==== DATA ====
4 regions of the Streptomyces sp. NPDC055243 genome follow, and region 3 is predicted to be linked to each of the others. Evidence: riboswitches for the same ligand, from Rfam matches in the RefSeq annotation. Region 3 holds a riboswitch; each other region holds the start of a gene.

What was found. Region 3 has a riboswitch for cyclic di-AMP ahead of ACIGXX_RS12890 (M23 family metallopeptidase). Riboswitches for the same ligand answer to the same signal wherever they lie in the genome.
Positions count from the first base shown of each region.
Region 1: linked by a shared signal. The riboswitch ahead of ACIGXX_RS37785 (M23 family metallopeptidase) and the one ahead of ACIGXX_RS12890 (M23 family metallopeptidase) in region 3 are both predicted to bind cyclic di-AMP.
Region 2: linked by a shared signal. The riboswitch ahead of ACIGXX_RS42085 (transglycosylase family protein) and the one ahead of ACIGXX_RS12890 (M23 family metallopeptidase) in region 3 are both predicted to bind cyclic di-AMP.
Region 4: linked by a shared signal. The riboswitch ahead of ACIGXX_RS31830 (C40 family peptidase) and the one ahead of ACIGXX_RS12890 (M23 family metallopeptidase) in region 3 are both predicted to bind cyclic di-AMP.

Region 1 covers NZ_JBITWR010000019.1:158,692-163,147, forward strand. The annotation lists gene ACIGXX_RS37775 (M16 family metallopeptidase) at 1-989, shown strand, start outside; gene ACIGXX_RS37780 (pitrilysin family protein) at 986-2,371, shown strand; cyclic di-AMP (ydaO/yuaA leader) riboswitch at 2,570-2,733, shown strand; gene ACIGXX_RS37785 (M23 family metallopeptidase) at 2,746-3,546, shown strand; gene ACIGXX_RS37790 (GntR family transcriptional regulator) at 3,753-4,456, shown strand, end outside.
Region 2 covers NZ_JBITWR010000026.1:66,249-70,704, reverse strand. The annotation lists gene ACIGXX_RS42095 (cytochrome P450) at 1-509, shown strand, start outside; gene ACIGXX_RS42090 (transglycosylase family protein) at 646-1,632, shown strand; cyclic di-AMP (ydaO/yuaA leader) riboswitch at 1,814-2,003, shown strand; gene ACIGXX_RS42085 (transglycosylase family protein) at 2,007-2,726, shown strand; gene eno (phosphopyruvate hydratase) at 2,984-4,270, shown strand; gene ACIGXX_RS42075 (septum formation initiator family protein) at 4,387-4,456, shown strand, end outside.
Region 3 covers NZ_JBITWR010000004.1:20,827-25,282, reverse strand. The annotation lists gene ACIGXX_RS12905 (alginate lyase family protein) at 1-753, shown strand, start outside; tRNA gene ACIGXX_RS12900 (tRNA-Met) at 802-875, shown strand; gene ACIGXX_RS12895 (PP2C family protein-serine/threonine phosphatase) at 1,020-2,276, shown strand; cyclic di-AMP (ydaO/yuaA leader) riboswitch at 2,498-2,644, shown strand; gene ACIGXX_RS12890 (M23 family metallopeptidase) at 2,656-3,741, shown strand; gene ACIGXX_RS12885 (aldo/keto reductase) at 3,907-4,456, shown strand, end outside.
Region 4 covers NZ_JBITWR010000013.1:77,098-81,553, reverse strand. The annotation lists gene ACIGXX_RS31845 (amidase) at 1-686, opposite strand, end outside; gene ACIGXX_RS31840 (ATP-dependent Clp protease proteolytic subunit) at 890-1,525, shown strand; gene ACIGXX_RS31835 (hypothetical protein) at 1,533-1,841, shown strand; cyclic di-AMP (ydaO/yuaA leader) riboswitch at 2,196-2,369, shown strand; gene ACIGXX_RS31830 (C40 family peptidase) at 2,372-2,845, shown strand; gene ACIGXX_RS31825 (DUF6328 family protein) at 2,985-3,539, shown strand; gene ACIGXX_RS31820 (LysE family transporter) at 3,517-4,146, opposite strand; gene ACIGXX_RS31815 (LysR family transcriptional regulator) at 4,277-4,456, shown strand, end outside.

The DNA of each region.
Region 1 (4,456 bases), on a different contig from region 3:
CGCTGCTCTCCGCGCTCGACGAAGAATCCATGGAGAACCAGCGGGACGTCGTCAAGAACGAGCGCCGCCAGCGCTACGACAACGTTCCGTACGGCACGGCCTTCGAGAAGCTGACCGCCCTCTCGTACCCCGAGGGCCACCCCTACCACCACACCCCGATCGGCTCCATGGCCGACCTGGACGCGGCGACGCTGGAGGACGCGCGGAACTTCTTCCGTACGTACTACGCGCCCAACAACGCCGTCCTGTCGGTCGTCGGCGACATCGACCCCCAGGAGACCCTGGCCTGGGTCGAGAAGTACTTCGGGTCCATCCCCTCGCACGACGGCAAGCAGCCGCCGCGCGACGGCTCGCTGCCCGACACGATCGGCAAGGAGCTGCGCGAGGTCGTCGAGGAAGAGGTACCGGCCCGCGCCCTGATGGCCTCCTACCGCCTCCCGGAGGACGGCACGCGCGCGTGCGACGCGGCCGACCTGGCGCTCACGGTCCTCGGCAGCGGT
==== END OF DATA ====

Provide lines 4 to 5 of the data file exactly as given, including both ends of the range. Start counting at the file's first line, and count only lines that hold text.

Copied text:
Region 1: linked by a shared signal. The riboswitch ahead of ACIGXX_RS37785 (M23 family metallopeptidase) and the one ahead of ACIGXX_RS12890 (M23 family metallopeptidase) in region 3 are both predicted to bind cyclic di-AMP.
Region 2: linked by a shared signal. The riboswitch ahead of ACIGXX_RS42085 (transglycosylase family protein) and the one ahead of ACIGXX_RS12890 (M23 family metallopeptidase) in region 3 are both predicted to bind cyclic di-AMP.